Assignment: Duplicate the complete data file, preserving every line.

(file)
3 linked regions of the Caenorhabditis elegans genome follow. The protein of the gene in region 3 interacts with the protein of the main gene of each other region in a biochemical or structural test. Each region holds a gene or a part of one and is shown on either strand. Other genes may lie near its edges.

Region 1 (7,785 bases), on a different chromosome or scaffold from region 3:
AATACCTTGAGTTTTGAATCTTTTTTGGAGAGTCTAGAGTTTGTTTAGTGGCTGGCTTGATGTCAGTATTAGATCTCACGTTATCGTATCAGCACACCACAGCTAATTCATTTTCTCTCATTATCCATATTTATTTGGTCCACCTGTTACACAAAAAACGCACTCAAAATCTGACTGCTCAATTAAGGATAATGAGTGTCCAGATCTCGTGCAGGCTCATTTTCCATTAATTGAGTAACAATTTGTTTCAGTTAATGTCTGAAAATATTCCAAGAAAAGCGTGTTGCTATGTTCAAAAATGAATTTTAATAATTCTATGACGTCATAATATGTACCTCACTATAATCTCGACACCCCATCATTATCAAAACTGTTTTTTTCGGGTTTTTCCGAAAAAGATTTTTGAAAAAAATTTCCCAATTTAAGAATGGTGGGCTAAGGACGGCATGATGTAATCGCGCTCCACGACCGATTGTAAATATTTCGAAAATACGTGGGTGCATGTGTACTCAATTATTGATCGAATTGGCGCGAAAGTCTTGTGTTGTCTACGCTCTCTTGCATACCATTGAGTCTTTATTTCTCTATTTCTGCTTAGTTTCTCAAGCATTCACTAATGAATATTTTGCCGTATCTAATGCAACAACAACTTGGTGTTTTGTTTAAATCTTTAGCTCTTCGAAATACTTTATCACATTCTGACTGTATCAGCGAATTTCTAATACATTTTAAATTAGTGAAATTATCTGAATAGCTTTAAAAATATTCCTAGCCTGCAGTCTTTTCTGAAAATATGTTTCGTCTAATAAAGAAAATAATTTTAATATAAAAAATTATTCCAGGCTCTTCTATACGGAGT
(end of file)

3 linked regions of the Caenorhabditis elegans genome follow. The protein of the gene in region 3 interacts with the protein of the main gene of each other region in a biochemical or structural test. Each region holds a gene or a part of one and is shown on either strand. Other genes may lie near its edges.

Region 1 (7,785 bases), on a different chromosome or scaffold from region 3:
AATACCTTGAGTTTTGAATCTTTTTTGGAGAGTCTAGAGTTTGTTTAGTGGCTGGCTTGATGTCAGTATTAGATCTCACGTTATCGTATCAGCACACCACAGCTAATTCATTTTCTCTCATTATCCATATTTATTTGGTCCACCTGTTACACAAAAAACGCACTCAAAATCTGACTGCTCAATTAAGGATAATGAGTGTCCAGATCTCGTGCAGGCTCATTTTCCATTAATTGAGTAACAATTTGTTTCAGTTAATGTCTGAAAATATTCCAAGAAAAGCGTGTTGCTATGTTCAAAAATGAATTTTAATAATTCTATGACGTCATAATATGTACCTCACTATAATCTCGACACCCCATCATTATCAAAACTGTTTTTTTCGGGTTTTTCCGAAAAAGATTTTTGAAAAAAATTTCCCAATTTAAGAATGGTGGGCTAAGGACGGCATGATGTAATCGCGCTCCACGACCGATTGTAAATATTTCGAAAATACGTGGGTGCATGTGTACTCAATTATTGATCGAATTGGCGCGAAAGTCTTGTGTTGTCTACGCTCTCTTGCATACCATTGAGTCTTTATTTCTCTATTTCTGCTTAGTTTCTCAAGCATTCACTAATGAATATTTTGCCGTATCTAATGCAACAACAACTTGGTGTTTTGTTTAAATCTTTAGCTCTTCGAAATACTTTATCACATTCTGACTGTATCAGCGAATTTCTAATACATTTTAAATTAGTGAAATTATCTGAATAGCTTTAAAAATATTCCTAGCCTGCAGTCTTTTCTGAAAATATGTTTCGTCTAATAAAGAAAATAATTTTAATATAAAAAATTATTCCAGGCTCTTCTATACGGAGT